As evidenced by the size of the Windows Store's app stock and the rushed quality of some apps, including many from top brands, Microsoft already has a hard time convincing developers to invest in a platform that has yet to gain a significant portion of the OS market. In addition, it's a platform in which many users seem comfortable sticking with the traditional desktop half and its familiar mouse-and-keyboard applications.
"Google does not actually sanction this and Microsoft has not taken a position on this dual-OS integration idea yet," said Bajarin. "It will be interesting to see if this takes off and, if so, how Google and Microsoft will feel about it once it hits the market."
If Microsoft isn't able to convince OEMs to drop the PC Plus idea, Moorhead said, it has carrots and sticks for more serious arm-twisting.
How Microsoft could respond
"I think what Microsoft will do is pull co-marketing funds from any SKU that offers Android," said Moorhead, referring to "stock-keeping units," or each individual PC model that hews to PC Plus. That would effectively raise the OEMs' cost of doing business for those PCs that support Android apps.
And if, as Bajarin said, Intel is behind PC Plus, then Microsoft faces another defection from the partnership that brought in billions for each company over the last two decades. Intel already makes processors able to run Android, and if its support for PC Plus relies on customized silicon it offers OEMs, the backing will further fragment the Wintel oligarchy.
Microsoft declined to comment on PC Plus and OEM plans.
Neither Bajarin or Moorhead had seen PC Plus in action, and Moorhead refused to offer an opinion on its chances until he did.
"I have to see the experience before I can weigh in," said Moorhead. "It could be completely transparent [the switch from Windows to Android and back], or it could really screw up the experience. There are a lot of ways you can confuse customers, and this has the potential to confuse people who use it."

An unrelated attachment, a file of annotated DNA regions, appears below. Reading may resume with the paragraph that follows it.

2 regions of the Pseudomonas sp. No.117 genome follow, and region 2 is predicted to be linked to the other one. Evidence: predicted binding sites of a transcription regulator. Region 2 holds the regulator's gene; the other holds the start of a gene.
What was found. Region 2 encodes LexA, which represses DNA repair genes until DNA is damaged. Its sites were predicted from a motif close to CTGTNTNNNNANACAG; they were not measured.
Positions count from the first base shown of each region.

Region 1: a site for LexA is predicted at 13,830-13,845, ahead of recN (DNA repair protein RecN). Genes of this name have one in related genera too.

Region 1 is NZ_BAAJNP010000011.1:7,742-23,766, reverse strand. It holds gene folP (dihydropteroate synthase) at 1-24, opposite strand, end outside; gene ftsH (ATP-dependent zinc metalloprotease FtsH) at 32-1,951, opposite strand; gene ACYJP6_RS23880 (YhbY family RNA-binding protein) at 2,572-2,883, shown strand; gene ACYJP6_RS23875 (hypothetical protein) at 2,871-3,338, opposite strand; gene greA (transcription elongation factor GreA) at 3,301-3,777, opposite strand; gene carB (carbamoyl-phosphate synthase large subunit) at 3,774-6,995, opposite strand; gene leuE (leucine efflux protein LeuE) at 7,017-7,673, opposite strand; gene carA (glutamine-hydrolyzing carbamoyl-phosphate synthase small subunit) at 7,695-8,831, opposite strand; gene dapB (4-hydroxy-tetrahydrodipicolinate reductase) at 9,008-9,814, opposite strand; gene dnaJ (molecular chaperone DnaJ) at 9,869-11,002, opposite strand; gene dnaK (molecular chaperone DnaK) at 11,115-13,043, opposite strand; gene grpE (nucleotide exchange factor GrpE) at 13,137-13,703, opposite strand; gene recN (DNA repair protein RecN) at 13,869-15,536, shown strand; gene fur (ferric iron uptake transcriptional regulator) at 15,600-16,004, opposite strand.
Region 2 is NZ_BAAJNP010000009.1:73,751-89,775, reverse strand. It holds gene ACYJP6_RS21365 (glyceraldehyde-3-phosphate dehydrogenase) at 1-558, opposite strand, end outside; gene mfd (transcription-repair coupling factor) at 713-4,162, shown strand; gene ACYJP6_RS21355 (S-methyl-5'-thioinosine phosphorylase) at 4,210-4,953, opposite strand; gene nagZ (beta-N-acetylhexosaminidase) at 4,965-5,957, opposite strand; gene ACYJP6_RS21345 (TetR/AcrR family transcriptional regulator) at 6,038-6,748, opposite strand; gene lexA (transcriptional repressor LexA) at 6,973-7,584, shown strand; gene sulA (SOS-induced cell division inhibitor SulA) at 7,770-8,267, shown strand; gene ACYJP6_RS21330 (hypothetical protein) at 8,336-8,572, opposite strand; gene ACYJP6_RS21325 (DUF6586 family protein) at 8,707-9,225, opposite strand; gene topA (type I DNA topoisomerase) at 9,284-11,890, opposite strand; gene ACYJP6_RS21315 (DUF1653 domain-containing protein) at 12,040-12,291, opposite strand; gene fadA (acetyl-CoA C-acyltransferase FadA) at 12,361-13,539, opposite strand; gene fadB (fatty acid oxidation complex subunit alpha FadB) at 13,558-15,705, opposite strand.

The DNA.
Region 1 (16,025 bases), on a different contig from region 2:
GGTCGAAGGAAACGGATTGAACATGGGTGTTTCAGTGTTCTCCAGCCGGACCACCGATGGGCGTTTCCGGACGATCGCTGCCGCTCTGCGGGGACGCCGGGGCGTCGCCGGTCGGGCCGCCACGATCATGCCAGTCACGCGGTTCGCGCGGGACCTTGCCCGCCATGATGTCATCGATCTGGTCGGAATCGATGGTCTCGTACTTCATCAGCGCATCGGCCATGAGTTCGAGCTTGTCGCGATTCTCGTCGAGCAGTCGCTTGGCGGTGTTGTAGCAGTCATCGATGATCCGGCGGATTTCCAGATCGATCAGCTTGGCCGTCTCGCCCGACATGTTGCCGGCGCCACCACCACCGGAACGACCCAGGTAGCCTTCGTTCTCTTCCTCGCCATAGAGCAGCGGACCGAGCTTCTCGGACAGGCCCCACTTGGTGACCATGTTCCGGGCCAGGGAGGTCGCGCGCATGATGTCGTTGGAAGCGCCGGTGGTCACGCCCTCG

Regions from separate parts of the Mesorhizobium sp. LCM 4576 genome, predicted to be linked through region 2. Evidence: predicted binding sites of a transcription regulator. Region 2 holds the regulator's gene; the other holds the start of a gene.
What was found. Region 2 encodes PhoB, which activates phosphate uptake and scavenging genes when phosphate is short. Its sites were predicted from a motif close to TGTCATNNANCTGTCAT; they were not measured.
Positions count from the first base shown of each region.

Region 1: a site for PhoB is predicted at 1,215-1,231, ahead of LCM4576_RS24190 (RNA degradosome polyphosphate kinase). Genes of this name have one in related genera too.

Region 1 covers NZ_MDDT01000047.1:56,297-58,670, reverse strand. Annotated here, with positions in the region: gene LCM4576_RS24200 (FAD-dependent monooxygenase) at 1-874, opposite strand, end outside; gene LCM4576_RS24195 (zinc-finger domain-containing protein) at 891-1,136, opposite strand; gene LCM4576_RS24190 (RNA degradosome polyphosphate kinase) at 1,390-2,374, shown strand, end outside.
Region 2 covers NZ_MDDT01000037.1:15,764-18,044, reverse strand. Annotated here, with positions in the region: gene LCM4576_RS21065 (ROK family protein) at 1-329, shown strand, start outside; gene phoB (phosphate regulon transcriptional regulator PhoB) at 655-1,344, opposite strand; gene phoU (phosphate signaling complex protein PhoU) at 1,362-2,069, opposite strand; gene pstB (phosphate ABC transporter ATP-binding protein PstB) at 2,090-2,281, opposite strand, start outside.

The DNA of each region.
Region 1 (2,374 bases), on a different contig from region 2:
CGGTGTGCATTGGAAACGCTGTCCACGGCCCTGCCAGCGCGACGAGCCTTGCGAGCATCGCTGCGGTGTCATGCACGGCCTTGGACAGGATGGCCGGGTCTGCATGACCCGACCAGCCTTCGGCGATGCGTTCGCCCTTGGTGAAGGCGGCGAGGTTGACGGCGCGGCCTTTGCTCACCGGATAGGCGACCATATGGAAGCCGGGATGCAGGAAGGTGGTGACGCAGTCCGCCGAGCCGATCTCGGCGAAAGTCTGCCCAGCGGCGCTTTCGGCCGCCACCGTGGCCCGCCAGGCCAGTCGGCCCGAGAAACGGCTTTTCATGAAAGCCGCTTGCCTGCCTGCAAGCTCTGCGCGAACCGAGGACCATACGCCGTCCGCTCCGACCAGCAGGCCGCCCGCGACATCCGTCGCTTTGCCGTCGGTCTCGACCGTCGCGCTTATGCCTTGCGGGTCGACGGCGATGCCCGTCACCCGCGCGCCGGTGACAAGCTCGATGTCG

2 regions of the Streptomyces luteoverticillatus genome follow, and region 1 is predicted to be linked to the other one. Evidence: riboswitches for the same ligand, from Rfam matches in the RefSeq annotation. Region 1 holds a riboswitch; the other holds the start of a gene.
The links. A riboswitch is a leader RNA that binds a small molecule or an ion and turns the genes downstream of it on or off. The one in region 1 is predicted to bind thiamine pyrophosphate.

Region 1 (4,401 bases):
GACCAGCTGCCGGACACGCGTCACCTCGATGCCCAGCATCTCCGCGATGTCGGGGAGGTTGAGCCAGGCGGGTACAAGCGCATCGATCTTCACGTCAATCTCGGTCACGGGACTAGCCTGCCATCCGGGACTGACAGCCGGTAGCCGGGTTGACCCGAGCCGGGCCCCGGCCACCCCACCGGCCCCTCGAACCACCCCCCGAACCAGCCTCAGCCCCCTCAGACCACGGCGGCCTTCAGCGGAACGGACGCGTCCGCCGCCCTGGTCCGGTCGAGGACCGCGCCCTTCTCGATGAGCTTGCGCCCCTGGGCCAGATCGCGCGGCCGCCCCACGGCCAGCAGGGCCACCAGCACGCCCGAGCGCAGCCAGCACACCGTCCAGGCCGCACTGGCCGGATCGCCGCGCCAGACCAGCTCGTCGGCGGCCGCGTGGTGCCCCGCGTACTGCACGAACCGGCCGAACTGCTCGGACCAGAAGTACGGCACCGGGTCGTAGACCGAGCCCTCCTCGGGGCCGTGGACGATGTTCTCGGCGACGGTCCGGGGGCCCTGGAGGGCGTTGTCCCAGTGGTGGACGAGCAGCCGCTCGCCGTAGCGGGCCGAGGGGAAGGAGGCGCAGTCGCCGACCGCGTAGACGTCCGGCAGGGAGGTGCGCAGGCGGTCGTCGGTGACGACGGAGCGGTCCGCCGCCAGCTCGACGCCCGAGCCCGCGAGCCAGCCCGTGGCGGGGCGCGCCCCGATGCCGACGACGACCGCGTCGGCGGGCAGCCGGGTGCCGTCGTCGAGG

The jarring discontinuity of Windows 8.1 -- which boasts not only a traditional desktop but also the tile-based, touch-enabled Metro user interface (UI) -- could be trivial compared to a disastrous combination of Android and Windows UIs.
PC Plus also has the potential to alienate Google, Moorhead noted. "I don't think Google will like this either," he said. "I think they'd be okay with dual booting and toggling between OSes, but I don't think they would like Android apps being used full-screen."
Google could retaliate by barring such hardware from obtaining apps from the Google Play e-market, speculated Moorhead, because it would see a full-screen implementation as threatening its revenue if the PCs aren't tied -- as are brand-name Android smartphones and tablets -- to the services, like search and mapping, that bind customers to its ecosystem of behavioral and location tracking.
CES will run Jan. 7-10, and Moorhead is looking forward to the trade show because of PC Plus and its impact on Microsoft-OEM relationships.
"This is a gift that will keep on giving," said Moorhead, predicting not only a splash of coverage next month, but after those initial shots of rebellion, months more ripples from PC Plus' impact.
Gregg Keizer covers Microsoft, security issues, Apple, Web browsers and general technology breaking news for Computerworld. Follow Gregg on Twitter at @gkeizer, on Google+ or subscribe to Gregg's RSS feed. His email address is email@example.com.
Read more about Android in Computerworld's Android Topic Center.